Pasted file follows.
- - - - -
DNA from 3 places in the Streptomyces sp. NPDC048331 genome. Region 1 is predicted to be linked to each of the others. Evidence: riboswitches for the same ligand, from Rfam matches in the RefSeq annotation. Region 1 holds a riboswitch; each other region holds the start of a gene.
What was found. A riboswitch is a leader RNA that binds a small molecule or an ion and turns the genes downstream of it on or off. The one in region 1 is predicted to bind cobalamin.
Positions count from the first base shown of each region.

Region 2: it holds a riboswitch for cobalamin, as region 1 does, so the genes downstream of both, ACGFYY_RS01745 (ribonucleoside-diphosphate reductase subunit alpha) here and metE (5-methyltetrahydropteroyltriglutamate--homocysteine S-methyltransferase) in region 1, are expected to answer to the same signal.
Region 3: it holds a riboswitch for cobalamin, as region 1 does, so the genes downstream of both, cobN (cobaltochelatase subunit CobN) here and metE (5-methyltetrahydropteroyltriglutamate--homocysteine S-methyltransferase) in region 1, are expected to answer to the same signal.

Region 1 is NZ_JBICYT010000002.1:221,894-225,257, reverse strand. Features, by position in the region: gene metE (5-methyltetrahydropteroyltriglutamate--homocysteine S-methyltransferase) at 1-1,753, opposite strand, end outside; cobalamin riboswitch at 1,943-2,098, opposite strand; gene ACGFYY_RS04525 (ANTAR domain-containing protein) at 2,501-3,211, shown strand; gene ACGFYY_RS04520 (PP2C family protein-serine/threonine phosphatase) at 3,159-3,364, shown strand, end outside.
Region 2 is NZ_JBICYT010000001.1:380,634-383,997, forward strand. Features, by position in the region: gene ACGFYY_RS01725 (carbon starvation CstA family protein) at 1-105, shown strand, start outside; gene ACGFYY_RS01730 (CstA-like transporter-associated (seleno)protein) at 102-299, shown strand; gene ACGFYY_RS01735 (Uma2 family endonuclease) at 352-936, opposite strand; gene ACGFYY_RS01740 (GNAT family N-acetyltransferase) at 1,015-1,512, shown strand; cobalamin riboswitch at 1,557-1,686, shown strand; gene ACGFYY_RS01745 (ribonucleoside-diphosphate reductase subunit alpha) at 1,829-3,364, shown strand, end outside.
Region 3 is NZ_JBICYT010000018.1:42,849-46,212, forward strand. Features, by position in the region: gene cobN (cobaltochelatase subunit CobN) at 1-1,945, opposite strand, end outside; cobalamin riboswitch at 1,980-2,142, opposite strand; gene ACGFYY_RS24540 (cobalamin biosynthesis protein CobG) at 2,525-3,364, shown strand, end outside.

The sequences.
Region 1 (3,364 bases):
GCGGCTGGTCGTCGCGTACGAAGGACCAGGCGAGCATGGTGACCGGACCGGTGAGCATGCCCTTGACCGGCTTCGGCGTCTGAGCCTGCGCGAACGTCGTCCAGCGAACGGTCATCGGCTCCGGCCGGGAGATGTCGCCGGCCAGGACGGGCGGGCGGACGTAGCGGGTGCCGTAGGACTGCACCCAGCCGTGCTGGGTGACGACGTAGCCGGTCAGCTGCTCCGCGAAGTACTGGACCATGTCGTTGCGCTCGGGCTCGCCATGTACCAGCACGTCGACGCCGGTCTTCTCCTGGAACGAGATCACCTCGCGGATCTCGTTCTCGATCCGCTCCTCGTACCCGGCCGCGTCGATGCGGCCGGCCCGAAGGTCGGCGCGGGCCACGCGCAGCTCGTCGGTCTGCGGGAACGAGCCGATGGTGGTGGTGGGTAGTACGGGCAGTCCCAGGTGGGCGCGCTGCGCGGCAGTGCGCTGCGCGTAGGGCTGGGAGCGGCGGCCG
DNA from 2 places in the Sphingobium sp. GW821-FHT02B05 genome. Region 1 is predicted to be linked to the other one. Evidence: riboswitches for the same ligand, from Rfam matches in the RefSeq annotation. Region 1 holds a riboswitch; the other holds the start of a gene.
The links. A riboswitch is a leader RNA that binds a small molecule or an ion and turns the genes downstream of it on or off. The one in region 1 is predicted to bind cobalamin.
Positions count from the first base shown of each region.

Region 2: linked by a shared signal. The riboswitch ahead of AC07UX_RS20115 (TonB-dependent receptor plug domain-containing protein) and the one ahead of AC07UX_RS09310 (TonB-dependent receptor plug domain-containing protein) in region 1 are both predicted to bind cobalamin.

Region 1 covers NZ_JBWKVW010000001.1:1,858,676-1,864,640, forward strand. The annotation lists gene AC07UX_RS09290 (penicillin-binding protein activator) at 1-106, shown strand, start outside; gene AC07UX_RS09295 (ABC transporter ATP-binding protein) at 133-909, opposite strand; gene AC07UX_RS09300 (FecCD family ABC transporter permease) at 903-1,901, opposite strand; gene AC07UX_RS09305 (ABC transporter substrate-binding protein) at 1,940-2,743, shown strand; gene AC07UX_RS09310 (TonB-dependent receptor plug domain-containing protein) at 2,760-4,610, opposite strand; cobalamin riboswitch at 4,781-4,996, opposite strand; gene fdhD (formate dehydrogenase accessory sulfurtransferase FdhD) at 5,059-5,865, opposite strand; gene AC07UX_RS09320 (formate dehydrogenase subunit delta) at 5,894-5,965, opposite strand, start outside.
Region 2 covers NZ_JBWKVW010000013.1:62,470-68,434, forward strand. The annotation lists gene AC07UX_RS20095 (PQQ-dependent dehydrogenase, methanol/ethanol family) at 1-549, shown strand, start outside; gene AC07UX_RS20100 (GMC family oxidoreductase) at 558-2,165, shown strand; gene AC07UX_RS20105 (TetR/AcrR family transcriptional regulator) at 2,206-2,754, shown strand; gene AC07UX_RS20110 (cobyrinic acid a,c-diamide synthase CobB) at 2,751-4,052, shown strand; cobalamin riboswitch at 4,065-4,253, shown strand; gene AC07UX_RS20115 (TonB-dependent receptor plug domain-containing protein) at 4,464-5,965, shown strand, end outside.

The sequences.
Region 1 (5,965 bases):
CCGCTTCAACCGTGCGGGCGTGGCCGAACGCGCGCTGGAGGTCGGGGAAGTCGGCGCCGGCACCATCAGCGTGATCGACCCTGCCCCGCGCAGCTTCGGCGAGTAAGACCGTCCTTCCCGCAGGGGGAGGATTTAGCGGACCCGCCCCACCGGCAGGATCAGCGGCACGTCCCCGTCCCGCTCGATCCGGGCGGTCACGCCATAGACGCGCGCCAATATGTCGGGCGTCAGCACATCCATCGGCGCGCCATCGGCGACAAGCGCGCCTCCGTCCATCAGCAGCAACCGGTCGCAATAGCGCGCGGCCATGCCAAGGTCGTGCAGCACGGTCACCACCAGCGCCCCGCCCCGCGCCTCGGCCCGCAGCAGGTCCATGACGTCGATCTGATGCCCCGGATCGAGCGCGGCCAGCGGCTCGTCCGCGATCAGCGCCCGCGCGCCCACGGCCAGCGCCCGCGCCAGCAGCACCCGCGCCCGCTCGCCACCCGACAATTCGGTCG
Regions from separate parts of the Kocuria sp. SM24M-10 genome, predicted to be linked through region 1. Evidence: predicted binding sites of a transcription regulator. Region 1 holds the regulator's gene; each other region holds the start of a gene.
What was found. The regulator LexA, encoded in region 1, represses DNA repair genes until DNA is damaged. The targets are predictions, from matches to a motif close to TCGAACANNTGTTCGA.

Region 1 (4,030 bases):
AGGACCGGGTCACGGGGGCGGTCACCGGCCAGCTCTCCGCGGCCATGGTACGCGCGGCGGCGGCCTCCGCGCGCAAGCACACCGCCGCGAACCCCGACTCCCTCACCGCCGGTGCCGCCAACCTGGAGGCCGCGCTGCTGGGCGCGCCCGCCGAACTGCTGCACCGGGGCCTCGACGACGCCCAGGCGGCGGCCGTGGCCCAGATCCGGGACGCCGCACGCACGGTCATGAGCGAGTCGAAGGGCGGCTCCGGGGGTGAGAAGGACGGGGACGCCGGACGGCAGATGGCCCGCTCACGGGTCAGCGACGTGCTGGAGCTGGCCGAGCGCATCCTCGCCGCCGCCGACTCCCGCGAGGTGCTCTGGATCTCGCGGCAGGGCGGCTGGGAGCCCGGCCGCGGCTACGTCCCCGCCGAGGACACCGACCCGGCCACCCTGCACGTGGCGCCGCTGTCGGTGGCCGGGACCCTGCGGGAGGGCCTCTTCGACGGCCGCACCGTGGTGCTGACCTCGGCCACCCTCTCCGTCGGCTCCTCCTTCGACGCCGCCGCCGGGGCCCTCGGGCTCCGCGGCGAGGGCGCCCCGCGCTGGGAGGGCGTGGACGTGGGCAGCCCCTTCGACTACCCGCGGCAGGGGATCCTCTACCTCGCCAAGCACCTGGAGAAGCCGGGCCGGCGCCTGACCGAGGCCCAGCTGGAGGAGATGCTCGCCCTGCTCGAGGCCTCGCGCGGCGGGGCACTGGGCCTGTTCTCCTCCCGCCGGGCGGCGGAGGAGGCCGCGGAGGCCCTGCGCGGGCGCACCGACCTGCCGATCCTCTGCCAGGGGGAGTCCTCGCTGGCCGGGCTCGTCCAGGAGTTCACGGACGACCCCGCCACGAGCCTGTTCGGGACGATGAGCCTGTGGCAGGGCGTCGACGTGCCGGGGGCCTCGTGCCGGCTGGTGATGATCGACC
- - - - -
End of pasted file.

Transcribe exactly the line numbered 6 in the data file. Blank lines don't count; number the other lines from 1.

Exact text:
Region 1 is NZ_JBICYT010000002.1:221,894-225,257, reverse strand. Features, by position in the region: gene metE (5-methyltetrahydropteroyltriglutamate--homocysteine S-methyltransferase) at 1-1,753, opposite strand, end outside; cobalamin riboswitch at 1,943-2,098, opposite strand; gene ACGFYY_RS04525 (ANTAR domain-containing protein) at 2,501-3,211, shown strand; gene ACGFYY_RS04520 (PP2C family protein-serine/threonine phosphatase) at 3,159-3,364, shown strand, end outside.